10. If you want people to understand that a problem addressed by your research affects real people, you need to illustrate the problem by telling a story about real people—When scientists rattle off statistics but do not talk about how they connect to people’s lives, they risk coming off as cold and distant. Anecdotes may not have a place in science writing, but they are absolutely essential to journalistic and literary nonfiction.
  11. Avoid passive voice and clunky sentence structures—Although passive voice is not uncommon in scientific journal articles, it sounds distant, abstract, and stuffy. Today’s readers have very little patience for slogging through wordy writing because you’re competing with short communication in the social media.
  12. When you feel you are done writing, don’t just stop in your tracks once you’ve added the last bit of information you’d planned to include—Any article needs a conclusion, but one very different from the kind you might write for a typical journal article. Narrative nonfiction conclusions return to the intrigue, suspense, or line of inquiry the writer established to draw the reader further into the article, providing a sense of closure and wrapping up any loose ends. The conclusion is not just a repetitive summary of everything the article has just said. Try to find some forward-looking insights that show greater context for your work.

Writing an Author’s Business Plan

All authors should have a business plan for every book they write, regardless of whether the author plans to self-publish or pursue traditional publication. In many cases, the business plan can even help to clarify the choice.

Traditional business plans have seven components:

  1. Executive summary
  2. Business description
  3. Market strategies
  4. Competitive analysis
  5. Design and development plan
  6. Operations and management plan
  7. Financial factors

The business plan for a book parallels this structure, with a few changes.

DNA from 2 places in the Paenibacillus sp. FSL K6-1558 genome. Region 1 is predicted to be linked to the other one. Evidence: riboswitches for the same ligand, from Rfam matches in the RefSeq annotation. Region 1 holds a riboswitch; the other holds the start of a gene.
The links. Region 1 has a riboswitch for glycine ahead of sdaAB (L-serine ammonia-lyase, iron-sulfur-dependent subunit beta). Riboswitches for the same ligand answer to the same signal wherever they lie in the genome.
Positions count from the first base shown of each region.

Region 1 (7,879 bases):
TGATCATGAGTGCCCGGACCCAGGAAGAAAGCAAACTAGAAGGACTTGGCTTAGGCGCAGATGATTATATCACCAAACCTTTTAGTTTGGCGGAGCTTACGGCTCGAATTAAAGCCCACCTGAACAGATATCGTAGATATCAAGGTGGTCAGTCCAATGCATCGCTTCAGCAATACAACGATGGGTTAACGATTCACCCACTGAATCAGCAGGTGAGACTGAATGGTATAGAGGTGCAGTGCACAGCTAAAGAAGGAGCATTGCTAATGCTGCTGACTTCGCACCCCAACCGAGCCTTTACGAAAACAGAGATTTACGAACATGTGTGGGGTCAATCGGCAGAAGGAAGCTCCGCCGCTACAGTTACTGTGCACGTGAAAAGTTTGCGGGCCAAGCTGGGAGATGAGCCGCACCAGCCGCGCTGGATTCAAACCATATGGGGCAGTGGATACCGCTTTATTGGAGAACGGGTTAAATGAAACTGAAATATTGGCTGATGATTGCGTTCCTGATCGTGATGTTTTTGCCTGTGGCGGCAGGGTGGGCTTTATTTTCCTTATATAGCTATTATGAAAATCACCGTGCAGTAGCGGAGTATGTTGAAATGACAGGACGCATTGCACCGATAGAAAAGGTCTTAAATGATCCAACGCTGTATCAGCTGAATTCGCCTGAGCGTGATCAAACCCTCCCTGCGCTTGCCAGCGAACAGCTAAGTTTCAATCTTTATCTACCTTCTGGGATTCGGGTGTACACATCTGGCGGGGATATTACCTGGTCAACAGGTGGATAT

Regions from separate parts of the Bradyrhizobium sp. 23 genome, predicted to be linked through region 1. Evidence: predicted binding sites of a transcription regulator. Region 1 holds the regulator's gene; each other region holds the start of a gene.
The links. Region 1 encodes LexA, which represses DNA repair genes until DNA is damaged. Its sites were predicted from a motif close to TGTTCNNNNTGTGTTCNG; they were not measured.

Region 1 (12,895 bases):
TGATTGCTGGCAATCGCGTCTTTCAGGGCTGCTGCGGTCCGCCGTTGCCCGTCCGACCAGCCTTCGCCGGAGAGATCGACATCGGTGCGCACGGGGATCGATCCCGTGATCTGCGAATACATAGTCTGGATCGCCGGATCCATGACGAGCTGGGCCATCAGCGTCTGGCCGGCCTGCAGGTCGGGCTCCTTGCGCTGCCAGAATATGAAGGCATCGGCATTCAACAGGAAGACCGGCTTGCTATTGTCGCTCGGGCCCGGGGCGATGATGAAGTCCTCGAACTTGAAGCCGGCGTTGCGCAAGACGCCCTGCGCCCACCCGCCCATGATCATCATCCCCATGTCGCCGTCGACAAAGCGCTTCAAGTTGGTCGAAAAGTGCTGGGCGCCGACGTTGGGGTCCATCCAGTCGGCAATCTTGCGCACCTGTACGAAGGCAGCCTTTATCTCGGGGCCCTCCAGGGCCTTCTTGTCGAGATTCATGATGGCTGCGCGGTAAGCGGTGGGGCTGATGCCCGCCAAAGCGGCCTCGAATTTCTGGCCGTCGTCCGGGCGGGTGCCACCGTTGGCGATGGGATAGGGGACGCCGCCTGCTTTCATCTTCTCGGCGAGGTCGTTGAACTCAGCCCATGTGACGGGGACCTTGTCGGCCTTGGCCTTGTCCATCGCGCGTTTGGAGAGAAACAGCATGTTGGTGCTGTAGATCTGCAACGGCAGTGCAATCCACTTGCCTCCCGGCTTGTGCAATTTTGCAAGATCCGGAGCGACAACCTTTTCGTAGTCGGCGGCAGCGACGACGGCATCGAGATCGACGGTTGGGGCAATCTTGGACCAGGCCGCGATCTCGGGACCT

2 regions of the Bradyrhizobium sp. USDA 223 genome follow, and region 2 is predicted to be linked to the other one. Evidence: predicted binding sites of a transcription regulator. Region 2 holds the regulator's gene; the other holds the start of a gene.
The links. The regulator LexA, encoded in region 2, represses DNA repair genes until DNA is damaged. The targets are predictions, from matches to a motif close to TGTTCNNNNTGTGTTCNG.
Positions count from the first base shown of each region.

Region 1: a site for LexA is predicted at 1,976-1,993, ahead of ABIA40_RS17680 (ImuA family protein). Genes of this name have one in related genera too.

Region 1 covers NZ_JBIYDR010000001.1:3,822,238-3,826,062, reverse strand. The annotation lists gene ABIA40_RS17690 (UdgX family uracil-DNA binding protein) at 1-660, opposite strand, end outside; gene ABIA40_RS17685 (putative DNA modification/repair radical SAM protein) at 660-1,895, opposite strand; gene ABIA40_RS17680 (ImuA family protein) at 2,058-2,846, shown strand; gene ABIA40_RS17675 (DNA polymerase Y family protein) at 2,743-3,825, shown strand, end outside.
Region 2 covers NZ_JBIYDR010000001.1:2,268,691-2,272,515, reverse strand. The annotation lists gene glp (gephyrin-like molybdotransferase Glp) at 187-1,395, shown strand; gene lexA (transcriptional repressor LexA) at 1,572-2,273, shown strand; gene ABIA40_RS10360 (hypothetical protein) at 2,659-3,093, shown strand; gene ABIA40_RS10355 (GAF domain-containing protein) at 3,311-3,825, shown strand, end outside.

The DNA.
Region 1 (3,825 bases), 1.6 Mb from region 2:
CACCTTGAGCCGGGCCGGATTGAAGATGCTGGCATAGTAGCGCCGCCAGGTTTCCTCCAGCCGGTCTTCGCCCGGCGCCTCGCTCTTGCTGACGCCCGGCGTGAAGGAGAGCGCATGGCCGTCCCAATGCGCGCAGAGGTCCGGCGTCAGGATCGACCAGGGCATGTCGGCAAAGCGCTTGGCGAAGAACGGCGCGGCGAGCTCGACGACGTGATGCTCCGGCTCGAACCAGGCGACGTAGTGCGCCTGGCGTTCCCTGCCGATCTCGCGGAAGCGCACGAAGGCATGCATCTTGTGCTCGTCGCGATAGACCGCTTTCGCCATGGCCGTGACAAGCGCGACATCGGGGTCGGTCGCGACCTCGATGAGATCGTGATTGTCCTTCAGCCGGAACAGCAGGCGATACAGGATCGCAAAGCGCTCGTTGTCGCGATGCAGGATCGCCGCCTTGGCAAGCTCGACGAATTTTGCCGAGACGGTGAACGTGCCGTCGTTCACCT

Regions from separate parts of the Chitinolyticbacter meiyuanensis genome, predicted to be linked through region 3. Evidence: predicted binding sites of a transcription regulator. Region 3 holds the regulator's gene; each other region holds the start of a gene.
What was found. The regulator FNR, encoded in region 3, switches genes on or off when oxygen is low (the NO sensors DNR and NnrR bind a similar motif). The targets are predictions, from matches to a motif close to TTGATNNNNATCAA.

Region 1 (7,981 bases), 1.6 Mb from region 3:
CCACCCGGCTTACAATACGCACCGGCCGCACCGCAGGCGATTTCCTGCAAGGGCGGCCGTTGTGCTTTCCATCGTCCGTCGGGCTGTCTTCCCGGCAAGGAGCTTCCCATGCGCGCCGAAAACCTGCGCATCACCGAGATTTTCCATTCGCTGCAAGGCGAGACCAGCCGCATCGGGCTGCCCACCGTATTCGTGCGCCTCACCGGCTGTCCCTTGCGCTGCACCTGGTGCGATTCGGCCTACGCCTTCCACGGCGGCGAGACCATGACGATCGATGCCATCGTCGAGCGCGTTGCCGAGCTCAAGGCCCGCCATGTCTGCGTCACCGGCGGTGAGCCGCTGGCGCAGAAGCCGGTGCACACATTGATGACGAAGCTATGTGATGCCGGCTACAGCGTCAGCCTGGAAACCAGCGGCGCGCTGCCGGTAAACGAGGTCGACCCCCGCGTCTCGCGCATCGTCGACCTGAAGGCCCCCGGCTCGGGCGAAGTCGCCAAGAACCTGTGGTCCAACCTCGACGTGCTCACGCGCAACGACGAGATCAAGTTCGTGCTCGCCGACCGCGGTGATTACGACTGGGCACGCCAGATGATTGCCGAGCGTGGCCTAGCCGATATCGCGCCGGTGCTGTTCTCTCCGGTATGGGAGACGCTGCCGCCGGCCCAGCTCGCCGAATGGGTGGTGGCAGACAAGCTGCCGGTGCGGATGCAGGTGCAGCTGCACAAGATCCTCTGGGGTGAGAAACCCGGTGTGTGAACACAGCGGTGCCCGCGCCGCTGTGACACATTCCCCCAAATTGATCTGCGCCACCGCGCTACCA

First of all, the business plan is not a book proposal. The proposal is a tool non-fiction and some fiction authors use to sell a book “on spec”,  before the book is written. By contrast, a business plan is the author’s personal,  often private, “road map” for writing, marketing, publishing and promoting a work.

Each section of a successful one-book business plan should contain:

Traditional “Executive Summaries” contain a half-page synopsis and summary of a business plan. In many cases, they’re written last, or written first and revised when the rest of the business plan is complete. In the author’s one-book business plan, the executive summary will contain a one-paragraph description of the book itself, along with a description of its genre, target audience, current status and other “at-a-glance” relevant facts.

The Business Description (perhaps better renamed “book description”) contains a longer synopsis of the work – one page, or possibly two.

Marketing Strategies will normally contain three sub-sections or components: pre-release marketing, release week (or “around release”), and marketing efforts after the initial release publicity push.

Competitive Analysis requires the author to look at competing or similar works in the marketplace, analyze why readers will (or should) want the author’s book instead, examine strategies the author can use to maximize advantages and minimize weaknesses, and acknowledge and address potential weaknesses in the work and the marketing plan.

The Development Timeline (a change from the traditional “design and development” label) includes multiple timelines. The first development timeline covers the writing process: the deadlines (contractual or self-imposed) for writing the book. Authors pursuing traditional publication but not yet represented by agents will want a plan and timeline for obtaining representation, whereas independent authors will need a timeline for the production and publishing process. Marketing and appearance timelines may also prove useful, especially for authors with complicated or busy schedules.

In an author’s business plan, the Operations and Management Plan  may be simple or very complex, depending on the level of organization the author needs and the amount of assistance he or she anticipates.

Finally, the author’s business plan must consider various Financial Factors. As with Operations and Management, this may be simple or may be very complex. This is a good place to assemble information about the costs of publishing – traditional or independent – and to create a marketing and travel budget. Solid research here can help the author put valuable marketing dollars into places where they make a positive difference, rather than simply throwing money into a project without knowing whether or not results will follow.

 

When it Makes Sense to Self-publish